Lastly, Limelight is a CDN which means that the delivery of their content depends upon a series of fixed data centers. CDNs were designed around the HTTP based infrastructure of the internet, meaning they have historically served an important role in the delivery of content. However, this is starting to change as new, flexible, cloud-based systems are starting to replace fixed bare metal-based data centers due to their elastic scalability. That makes cloud-based systems a little more performant than bare metal servers. As such, cloud hosting is a big problem for Limelight considering their entire business model is built around these constantly running data centers.
Wowza is a common choice for live streaming due to their long history in the live streaming industry. This has led them to enjoy a good amount of name recognition. A big part of their success is that they can support a variety of ingest types.
Accordingly, a large percentage of their clients use Wowza for a single purpose serving as an ingest point in their origin server. After taking in a multitude of streaming protocols, the origin then converts the streams for CDN-based delivery. This repackaging of streams for CDN delivery is a good use of Wowza’s software.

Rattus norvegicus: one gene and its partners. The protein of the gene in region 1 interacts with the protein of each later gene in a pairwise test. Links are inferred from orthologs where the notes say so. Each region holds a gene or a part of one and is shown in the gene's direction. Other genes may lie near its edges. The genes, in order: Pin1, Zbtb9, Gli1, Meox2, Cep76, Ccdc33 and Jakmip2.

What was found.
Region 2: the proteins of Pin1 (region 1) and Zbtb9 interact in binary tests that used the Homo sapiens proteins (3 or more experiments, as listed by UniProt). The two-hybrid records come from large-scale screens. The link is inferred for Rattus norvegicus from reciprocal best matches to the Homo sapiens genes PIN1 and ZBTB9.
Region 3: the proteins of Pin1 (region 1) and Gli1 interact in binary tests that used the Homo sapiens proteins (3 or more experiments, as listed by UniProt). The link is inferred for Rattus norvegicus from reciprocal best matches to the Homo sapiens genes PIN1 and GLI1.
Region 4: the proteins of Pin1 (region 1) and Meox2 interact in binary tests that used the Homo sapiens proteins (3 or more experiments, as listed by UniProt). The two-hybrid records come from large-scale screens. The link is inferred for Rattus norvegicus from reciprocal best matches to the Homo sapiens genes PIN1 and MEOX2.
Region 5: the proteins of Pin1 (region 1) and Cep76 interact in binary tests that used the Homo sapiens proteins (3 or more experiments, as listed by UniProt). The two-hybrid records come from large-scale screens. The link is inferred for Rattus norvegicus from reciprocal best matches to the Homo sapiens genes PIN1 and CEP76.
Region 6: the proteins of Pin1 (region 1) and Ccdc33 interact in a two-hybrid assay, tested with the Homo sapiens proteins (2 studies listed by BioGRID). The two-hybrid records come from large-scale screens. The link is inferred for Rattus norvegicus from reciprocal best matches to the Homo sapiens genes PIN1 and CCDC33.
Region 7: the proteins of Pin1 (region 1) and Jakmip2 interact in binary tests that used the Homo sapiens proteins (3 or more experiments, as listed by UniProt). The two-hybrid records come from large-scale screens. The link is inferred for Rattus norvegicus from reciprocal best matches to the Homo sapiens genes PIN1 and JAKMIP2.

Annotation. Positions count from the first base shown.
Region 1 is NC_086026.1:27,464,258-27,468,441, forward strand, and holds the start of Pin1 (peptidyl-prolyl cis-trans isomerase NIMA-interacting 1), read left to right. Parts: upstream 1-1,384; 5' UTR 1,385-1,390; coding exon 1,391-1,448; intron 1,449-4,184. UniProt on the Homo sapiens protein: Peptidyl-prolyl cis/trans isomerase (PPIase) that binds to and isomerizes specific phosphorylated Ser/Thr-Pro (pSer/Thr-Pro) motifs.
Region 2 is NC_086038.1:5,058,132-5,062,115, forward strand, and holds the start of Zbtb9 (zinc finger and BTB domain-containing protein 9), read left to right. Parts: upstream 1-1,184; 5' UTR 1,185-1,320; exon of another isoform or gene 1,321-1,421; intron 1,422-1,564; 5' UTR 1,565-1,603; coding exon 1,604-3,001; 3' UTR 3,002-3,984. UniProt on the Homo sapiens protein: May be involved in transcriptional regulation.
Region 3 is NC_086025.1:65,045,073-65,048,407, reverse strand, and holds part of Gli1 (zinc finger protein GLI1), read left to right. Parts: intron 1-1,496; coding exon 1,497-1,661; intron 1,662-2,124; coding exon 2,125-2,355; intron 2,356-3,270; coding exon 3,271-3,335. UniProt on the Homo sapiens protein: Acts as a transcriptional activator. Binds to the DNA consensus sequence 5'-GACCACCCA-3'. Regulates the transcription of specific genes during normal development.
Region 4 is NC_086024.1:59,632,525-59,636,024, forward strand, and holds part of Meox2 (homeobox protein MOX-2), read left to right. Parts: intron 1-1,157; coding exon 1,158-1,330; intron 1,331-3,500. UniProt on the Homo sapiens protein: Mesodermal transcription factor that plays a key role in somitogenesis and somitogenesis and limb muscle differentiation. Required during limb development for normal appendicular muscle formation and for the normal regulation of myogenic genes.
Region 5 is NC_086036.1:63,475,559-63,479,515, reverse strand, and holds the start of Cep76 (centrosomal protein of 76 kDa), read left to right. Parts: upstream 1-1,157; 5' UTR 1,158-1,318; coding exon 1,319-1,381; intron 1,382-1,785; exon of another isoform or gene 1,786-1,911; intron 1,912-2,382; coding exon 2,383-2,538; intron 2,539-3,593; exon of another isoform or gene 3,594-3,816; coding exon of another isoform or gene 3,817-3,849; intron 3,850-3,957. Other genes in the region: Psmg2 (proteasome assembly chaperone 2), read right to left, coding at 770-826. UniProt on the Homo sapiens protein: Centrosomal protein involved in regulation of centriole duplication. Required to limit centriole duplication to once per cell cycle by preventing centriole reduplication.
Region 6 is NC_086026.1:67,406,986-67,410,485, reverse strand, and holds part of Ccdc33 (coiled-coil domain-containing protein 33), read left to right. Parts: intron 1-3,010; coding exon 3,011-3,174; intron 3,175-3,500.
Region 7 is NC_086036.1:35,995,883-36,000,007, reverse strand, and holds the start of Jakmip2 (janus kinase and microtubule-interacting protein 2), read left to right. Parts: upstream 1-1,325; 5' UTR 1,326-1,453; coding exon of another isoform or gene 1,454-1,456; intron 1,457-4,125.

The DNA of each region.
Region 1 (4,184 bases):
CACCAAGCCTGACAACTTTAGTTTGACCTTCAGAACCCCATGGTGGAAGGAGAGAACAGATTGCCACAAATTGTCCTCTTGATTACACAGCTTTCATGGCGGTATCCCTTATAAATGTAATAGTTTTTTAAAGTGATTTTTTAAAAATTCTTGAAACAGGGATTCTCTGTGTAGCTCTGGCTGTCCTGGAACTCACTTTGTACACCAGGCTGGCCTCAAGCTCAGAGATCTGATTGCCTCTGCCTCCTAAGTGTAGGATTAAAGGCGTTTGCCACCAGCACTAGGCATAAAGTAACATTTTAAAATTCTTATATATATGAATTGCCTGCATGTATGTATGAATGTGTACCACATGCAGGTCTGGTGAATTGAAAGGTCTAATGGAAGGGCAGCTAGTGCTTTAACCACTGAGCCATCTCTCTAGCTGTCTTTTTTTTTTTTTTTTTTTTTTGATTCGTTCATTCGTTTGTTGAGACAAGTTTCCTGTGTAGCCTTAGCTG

While the large size of Wowza denotes their ability to create a viable product, their large size can work against them as well. The tech industry is always innovating which means that the most successful tech platforms need to be flexible and responsive to shifts in their industry. Examples of things to look out for in the live streaming industry, often include new and more efficient protocols that can drastically improve streaming quality and performance. Live streaming software (and those using that software) must anticipate these changes to continue delivering a successful product.